Due-process and transparency challenges to the EU designation regime are not new, so the court is likely to concur with most of Hamas’s arguments regarding sufficient notification, opportunity to challenge the designation, and a lack of transparency. Yet the court will probably deny challenges regarding the right to freeze property, as well as the contention that Hamas is a “legitimate elected government” and therefore cannot be placed on a terrorist list.

The most critical part of the decision will likely center on the technical question of what may be considered as evidence to underscore an EU designation. CP 931 requires information to come from “a competent authority.” In the case of the LTTE, the court determined that that designation was based on information from Indian authorities as a “third state outside the EU.” The court determined further that some of the information was “derived from the press and the internet,” and that the Council did not carry out sufficient checks in determining “competent authority.” The court will likely make a similar determination in the Hamas case regarding information from “third states” outside the EU — namely, Israel and the United States, both of which reportedly provided information to support the Hamas designation.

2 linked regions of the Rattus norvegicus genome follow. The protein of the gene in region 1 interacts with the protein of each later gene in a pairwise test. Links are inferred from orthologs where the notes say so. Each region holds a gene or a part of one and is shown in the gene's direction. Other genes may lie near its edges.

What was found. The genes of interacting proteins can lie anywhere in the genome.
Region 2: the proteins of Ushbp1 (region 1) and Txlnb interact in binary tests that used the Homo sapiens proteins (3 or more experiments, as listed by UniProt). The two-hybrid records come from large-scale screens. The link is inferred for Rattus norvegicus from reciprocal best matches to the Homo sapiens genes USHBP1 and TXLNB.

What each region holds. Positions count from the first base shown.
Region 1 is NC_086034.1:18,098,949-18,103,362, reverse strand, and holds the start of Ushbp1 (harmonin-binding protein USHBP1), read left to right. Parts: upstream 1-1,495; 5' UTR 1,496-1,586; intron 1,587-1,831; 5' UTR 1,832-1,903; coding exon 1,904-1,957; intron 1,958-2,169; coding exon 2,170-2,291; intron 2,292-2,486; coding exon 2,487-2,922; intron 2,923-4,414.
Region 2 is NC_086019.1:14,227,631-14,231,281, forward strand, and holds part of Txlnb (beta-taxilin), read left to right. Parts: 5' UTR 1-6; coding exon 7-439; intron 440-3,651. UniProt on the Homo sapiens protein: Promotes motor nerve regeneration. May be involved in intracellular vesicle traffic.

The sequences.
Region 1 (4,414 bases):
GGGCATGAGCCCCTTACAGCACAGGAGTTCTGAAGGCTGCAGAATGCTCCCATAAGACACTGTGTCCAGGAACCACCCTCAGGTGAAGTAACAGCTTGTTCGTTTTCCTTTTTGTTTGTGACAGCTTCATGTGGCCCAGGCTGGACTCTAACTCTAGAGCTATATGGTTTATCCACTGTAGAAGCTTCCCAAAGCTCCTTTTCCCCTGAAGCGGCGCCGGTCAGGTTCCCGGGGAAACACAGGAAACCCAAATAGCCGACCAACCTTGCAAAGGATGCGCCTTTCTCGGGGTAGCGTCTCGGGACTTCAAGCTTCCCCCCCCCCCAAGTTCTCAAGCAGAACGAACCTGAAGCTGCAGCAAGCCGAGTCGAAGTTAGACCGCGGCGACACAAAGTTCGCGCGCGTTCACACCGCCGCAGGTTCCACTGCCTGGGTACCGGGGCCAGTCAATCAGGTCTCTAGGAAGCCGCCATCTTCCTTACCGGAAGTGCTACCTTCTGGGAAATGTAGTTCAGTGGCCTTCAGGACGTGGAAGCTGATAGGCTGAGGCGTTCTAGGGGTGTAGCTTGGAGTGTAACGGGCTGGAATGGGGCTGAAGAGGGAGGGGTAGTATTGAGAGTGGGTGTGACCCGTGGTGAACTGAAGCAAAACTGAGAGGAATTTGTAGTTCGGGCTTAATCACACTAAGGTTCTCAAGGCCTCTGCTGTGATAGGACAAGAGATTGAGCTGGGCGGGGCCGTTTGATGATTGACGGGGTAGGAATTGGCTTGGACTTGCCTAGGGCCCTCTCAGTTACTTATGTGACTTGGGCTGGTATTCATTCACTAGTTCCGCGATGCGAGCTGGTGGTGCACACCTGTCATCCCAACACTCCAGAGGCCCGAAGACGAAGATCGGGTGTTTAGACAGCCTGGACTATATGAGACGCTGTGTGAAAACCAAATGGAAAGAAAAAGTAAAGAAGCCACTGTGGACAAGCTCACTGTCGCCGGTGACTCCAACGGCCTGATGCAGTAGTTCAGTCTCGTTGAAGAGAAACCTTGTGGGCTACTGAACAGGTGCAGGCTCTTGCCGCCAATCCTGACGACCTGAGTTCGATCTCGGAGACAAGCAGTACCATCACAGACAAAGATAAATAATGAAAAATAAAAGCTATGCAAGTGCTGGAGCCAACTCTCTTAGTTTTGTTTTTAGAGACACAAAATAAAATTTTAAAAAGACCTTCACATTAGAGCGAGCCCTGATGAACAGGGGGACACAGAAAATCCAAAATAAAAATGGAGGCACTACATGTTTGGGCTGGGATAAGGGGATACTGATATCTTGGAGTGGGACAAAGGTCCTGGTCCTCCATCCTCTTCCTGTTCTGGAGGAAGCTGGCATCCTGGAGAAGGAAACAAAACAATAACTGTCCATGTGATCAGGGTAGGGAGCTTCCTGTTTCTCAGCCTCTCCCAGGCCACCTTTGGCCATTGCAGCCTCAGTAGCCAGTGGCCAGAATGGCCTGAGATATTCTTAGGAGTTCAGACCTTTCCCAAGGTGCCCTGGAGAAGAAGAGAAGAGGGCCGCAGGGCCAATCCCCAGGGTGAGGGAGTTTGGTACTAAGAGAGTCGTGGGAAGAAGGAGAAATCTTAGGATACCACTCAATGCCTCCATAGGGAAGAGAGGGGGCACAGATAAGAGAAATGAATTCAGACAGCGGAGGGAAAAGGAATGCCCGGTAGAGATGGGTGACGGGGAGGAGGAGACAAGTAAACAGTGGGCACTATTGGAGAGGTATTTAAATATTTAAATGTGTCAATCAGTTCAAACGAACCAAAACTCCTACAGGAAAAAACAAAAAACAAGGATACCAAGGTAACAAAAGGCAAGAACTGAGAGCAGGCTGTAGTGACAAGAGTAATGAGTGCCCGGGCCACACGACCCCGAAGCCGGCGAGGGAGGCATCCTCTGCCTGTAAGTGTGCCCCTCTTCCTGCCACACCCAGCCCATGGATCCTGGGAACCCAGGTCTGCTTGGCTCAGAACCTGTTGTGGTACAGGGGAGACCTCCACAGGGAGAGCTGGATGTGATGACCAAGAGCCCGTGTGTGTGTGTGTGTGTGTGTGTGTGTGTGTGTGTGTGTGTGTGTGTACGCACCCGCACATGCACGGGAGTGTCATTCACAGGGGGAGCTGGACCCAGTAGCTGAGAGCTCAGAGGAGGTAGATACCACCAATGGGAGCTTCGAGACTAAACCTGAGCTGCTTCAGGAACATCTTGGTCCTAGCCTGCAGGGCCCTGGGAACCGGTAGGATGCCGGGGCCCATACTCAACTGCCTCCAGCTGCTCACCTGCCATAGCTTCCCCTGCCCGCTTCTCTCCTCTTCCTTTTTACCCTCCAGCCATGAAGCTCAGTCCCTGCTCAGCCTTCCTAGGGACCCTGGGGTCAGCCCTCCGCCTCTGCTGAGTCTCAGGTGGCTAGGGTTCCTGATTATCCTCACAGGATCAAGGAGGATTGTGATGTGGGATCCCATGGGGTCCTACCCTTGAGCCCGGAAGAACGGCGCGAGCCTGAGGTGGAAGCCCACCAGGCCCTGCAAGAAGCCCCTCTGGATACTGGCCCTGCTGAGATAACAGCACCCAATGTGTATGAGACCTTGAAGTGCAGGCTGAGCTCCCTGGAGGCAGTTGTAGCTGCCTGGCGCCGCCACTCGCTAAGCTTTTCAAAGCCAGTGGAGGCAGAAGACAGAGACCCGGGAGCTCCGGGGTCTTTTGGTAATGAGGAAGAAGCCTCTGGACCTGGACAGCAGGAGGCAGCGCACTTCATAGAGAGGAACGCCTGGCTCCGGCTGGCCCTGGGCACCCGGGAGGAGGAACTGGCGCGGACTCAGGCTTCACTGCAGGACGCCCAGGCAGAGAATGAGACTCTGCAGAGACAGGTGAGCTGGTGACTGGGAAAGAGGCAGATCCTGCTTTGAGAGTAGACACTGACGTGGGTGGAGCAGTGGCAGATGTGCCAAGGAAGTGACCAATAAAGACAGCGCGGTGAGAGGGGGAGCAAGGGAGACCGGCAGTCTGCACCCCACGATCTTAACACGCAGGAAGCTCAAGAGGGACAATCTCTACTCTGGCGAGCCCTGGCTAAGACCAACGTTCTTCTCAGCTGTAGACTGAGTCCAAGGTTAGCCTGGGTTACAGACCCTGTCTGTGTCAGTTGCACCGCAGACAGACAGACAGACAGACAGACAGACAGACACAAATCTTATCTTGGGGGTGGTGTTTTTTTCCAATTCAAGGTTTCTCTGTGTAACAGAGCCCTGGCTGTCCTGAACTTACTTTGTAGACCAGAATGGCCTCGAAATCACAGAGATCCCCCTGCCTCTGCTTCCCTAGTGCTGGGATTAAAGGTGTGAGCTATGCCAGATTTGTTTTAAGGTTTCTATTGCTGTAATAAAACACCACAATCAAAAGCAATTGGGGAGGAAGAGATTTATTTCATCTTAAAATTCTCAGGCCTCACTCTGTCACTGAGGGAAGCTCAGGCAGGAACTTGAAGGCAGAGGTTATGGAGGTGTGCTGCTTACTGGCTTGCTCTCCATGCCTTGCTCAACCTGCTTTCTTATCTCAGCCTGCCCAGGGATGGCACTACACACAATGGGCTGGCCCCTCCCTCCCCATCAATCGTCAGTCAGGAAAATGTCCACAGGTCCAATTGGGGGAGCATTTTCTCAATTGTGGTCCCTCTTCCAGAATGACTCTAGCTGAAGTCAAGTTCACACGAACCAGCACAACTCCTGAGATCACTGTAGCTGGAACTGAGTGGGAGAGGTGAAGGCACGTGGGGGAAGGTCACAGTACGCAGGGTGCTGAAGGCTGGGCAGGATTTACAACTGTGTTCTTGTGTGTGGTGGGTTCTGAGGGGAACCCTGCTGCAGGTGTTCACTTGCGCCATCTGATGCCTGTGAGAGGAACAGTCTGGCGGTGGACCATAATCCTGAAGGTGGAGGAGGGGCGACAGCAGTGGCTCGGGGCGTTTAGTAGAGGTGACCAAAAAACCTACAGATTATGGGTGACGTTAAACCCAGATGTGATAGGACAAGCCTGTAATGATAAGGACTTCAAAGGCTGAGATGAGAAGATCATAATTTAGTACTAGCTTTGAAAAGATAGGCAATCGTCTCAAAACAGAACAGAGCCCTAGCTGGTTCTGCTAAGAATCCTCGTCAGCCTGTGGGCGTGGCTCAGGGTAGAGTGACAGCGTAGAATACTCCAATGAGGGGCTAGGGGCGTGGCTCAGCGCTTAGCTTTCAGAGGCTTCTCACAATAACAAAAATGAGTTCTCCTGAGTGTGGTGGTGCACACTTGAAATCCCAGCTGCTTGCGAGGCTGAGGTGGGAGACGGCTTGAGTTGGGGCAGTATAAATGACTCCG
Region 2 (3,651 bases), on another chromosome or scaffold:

The question of “competent authority” is an odd one in general, and especially in the context of Hamas, given that CP 931 lays out its standards rather clearly:

“Common Position 2001/931/CFSP applies to persons, groups and entities involved in terrorist acts, when a decision has been taken by a competent authority in respect of the person, group or entity concerned. Such decision may concern the instigation of investigations or prosecution for a terrorist act, an attempt to carry out or facilitate such an act based on serious and credible evidence or clues, or condemnation for such deeds. A competent authority is a judicial authority or, where judicial authorities have no competence in the area, an equivalent competent authority.”

In this case, Israel and the United States reportedly provided information based on their respective designations of Hamas and evidence from criminal court cases within their jurisdictions. Moreover, information underpinning the Hamas designation likely came from at least one EU government, Britain, which banned the group’s Qassam Brigades on its own in March 2001.